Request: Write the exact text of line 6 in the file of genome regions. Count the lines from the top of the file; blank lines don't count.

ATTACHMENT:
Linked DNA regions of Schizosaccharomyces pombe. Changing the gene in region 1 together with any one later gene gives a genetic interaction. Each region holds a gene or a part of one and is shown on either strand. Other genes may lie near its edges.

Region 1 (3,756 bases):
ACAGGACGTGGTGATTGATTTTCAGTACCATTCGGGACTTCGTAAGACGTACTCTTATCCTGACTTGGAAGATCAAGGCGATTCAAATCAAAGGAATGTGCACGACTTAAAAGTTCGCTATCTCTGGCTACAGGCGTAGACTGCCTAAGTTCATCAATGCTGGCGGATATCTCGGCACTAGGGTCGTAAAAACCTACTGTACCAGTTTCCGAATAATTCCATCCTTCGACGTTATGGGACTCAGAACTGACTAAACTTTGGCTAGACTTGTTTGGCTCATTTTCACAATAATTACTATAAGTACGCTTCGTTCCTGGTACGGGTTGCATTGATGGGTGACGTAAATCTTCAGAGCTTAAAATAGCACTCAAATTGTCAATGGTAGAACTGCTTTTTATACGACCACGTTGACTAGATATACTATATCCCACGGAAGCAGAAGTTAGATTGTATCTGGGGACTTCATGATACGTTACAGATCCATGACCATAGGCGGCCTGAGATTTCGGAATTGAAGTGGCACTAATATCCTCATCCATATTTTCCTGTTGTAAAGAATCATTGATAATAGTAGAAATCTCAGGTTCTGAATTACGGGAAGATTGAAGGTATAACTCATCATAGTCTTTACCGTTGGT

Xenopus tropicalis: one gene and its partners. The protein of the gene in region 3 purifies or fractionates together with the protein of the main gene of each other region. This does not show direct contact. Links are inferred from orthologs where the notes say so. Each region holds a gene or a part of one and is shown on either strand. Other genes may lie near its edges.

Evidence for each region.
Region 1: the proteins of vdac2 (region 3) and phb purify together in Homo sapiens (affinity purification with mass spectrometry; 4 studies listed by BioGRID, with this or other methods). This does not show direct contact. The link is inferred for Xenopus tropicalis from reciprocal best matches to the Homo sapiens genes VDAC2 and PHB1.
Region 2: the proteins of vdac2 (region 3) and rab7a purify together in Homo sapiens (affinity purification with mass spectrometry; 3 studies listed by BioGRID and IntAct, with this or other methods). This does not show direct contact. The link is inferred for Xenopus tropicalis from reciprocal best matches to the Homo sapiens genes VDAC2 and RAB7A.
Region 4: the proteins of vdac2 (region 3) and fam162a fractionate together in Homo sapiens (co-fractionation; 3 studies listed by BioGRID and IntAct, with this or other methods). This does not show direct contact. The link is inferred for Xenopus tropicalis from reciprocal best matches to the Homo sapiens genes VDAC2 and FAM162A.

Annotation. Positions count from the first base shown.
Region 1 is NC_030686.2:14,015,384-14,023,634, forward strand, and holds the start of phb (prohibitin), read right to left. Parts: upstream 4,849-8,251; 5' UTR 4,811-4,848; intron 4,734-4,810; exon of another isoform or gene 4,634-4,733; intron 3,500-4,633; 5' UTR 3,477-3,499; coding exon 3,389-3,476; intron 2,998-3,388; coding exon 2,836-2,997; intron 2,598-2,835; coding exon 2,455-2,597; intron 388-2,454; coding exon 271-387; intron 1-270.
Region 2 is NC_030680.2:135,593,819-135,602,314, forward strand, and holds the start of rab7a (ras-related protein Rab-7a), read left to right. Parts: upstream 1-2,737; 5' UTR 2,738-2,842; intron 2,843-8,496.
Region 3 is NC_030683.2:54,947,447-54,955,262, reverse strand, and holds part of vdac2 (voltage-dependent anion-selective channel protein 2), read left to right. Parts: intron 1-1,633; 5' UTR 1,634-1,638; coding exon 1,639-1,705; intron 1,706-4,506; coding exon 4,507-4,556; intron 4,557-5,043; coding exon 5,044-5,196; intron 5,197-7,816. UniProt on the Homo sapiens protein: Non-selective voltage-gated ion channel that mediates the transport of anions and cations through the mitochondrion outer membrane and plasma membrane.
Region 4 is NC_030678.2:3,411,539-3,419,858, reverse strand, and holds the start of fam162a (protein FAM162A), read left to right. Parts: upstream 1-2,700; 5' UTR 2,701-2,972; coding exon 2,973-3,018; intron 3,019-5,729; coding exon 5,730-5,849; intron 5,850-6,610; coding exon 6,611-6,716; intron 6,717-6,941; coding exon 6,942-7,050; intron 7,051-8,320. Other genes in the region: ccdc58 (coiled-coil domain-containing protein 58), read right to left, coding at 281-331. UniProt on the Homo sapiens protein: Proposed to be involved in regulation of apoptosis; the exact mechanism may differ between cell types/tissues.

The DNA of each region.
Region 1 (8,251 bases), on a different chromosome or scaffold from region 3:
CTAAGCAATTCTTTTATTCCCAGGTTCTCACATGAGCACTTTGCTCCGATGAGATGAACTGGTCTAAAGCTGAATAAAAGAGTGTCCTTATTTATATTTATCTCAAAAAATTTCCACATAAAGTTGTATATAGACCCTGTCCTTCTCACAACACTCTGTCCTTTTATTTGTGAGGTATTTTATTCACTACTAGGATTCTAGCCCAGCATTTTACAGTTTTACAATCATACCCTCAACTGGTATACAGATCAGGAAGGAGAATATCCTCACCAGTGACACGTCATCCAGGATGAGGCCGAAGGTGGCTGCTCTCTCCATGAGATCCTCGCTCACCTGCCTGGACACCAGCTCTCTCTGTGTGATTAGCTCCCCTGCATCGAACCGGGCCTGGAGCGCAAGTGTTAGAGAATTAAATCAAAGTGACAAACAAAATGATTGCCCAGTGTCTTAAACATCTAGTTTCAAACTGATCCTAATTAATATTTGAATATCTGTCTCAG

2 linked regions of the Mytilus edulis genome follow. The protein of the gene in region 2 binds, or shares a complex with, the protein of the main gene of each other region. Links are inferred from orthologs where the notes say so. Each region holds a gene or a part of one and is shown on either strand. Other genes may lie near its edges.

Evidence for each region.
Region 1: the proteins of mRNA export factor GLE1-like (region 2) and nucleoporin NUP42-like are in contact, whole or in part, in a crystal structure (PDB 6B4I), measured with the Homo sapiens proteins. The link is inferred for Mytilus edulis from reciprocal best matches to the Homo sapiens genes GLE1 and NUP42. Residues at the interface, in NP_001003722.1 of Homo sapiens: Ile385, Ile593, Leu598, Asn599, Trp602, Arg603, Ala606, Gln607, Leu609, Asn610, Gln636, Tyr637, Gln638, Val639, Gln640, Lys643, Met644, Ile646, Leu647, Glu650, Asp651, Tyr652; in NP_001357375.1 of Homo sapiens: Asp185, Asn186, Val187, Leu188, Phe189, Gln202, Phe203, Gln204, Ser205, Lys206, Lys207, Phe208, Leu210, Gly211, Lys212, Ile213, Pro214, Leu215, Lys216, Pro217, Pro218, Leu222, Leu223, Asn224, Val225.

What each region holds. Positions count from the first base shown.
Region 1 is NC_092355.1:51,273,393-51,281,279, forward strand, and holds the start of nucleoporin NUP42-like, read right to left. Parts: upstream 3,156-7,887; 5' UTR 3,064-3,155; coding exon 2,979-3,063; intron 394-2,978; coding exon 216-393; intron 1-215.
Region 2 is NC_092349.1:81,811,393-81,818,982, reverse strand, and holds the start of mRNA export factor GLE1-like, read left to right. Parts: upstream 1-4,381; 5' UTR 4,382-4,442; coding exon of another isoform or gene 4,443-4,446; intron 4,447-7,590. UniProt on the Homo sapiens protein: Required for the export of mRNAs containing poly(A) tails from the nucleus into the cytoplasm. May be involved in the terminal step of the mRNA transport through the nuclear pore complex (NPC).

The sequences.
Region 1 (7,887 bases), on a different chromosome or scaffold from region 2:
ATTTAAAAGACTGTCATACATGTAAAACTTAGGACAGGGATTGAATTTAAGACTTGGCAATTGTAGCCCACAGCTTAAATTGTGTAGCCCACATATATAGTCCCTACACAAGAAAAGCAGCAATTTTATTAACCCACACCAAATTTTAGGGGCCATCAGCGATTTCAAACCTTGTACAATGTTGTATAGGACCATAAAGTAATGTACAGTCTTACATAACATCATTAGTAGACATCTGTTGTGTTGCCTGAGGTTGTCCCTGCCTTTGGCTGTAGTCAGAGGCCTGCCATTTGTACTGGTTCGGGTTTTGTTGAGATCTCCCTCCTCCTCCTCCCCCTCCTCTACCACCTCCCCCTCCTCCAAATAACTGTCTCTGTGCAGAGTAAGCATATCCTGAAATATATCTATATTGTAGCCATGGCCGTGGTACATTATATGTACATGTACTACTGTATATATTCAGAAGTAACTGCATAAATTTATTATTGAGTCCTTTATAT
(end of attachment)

Region 1: the proteins of vdac2 (region 3) and phb purify together in Homo sapiens (affinity purification with mass spectrometry; 4 studies listed by BioGRID, with this or other methods). This does not show direct contact. The link is inferred for Xenopus tropicalis from reciprocal best matches to the Homo sapiens genes VDAC2 and PHB1.